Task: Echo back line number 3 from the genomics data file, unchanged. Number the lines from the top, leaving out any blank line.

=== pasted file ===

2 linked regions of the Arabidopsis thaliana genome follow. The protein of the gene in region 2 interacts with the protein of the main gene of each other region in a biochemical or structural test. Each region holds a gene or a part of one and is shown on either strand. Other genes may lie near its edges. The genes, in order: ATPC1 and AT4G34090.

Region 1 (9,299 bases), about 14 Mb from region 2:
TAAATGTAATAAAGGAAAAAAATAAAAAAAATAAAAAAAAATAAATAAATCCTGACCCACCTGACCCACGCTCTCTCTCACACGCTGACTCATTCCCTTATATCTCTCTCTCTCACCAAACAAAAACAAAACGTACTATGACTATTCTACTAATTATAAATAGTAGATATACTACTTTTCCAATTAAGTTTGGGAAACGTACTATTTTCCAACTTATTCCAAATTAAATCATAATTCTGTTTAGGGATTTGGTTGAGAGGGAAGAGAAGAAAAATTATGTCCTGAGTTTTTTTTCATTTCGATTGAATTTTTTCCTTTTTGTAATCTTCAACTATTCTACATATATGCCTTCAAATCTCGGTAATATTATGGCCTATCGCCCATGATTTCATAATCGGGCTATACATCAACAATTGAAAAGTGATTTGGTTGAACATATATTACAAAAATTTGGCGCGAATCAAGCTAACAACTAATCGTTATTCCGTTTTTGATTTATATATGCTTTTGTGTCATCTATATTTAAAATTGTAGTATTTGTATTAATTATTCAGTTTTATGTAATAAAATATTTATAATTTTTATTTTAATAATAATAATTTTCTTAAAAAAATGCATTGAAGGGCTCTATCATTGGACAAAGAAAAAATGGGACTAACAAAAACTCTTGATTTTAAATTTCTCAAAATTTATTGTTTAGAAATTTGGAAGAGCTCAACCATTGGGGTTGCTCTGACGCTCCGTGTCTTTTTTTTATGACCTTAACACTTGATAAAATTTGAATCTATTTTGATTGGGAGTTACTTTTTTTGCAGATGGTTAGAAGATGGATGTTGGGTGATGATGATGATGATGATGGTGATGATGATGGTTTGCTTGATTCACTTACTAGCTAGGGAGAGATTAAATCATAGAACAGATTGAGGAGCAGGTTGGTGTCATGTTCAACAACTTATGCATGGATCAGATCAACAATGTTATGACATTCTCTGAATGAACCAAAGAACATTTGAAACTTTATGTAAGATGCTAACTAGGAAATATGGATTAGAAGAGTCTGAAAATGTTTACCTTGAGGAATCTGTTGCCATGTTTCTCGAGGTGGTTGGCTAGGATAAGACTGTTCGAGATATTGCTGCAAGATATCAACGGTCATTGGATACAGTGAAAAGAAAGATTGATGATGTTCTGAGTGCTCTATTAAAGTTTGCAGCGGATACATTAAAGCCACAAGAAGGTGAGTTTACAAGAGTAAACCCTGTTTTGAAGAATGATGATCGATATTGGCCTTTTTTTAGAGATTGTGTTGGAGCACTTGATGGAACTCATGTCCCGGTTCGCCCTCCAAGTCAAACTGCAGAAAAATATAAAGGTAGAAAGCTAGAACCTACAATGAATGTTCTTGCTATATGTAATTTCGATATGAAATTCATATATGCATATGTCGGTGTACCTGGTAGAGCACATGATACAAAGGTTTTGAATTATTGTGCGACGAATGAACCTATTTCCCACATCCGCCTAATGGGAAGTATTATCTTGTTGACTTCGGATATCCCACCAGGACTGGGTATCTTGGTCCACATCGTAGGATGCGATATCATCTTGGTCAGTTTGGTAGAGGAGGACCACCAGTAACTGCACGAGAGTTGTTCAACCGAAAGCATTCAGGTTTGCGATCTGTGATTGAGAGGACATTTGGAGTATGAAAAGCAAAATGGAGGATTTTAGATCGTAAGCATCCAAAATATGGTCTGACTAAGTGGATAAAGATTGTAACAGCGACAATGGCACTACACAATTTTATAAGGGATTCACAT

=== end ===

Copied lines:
TAAATGTAATAAAGGAAAAAAATAAAAAAAATAAAAAAAAATAAATAAATCCTGACCCACCTGACCCACGCTCTCTCTCACACGCTGACTCATTCCCTTATATCTCTCTCTCTCACCAAACAAAAACAAAACGTACTATGACTATTCTACTAATTATAAATAGTAGATATACTACTTTTCCAATTAAGTTTGGGAAACGTACTATTTTCCAACTTATTCCAAATTAAATCATAATTCTGTTTAGGGATTTGGTTGAGAGGGAAGAGAAGAAAAATTATGTCCTGAGTTTTTTTTCATTTCGATTGAATTTTTTCCTTTTTGTAATCTTCAACTATTCTACATATATGCCTTCAAATCTCGGTAATATTATGGCCTATCGCCCATGATTTCATAATCGGGCTATACATCAACAATTGAAAAGTGATTTGGTTGAACATATATTACAAAAATTTGGCGCGAATCAAGCTAACAACTAATCGTTATTCCGTTTTTGATTTATATATGCTTTTGTGTCATCTATATTTAAAATTGTAGTATTTGTATTAATTATTCAGTTTTATGTAATAAAATATTTATAATTTTTATTTTAATAATAATAATTTTCTTAAAAAAATGCATTGAAGGGCTCTATCATTGGACAAAGAAAAAATGGGACTAACAAAAACTCTTGATTTTAAATTTCTCAAAATTTATTGTTTAGAAATTTGGAAGAGCTCAACCATTGGGGTTGCTCTGACGCTCCGTGTCTTTTTTTTATGACCTTAACACTTGATAAAATTTGAATCTATTTTGATTGGGAGTTACTTTTTTTGCAGATGGTTAGAAGATGGATGTTGGGTGATGATGATGATGATGATGGTGATGATGATGGTTTGCTTGATTCACTTACTAGCTAGGGAGAGATTAAATCATAGAACAGATTGAGGAGCAGGTTGGTGTCATGTTCAACAACTTATGCATGGATCAGATCAACAATGTTATGACATTCTCTGAATGAACCAAAGAACATTTGAAACTTTATGTAAGATGCTAACTAGGAAATATGGATTAGAAGAGTCTGAAAATGTTTACCTTGAGGAATCTGTTGCCATGTTTCTCGAGGTGGTTGGCTAGGATAAGACTGTTCGAGATATTGCTGCAAGATATCAACGGTCATTGGATACAGTGAAAAGAAAGATTGATGATGTTCTGAGTGCTCTATTAAAGTTTGCAGCGGATACATTAAAGCCACAAGAAGGTGAGTTTACAAGAGTAAACCCTGTTTTGAAGAATGATGATCGATATTGGCCTTTTTTTAGAGATTGTGTTGGAGCACTTGATGGAACTCATGTCCCGGTTCGCCCTCCAAGTCAAACTGCAGAAAAATATAAAGGTAGAAAGCTAGAACCTACAATGAATGTTCTTGCTATATGTAATTTCGATATGAAATTCATATATGCATATGTCGGTGTACCTGGTAGAGCACATGATACAAAGGTTTTGAATTATTGTGCGACGAATGAACCTATTTCCCACATCCGCCTAATGGGAAGTATTATCTTGTTGACTTCGGATATCCCACCAGGACTGGGTATCTTGGTCCACATCGTAGGATGCGATATCATCTTGGTCAGTTTGGTAGAGGAGGACCACCAGTAACTGCACGAGAGTTGTTCAACCGAAAGCATTCAGGTTTGCGATCTGTGATTGAGAGGACATTTGGAGTATGAAAAGCAAAATGGAGGATTTTAGATCGTAAGCATCCAAAATATGGTCTGACTAAGTGGATAAAGATTGTAACAGCGACAATGGCACTACACAATTTTATAAGGGATTCACAT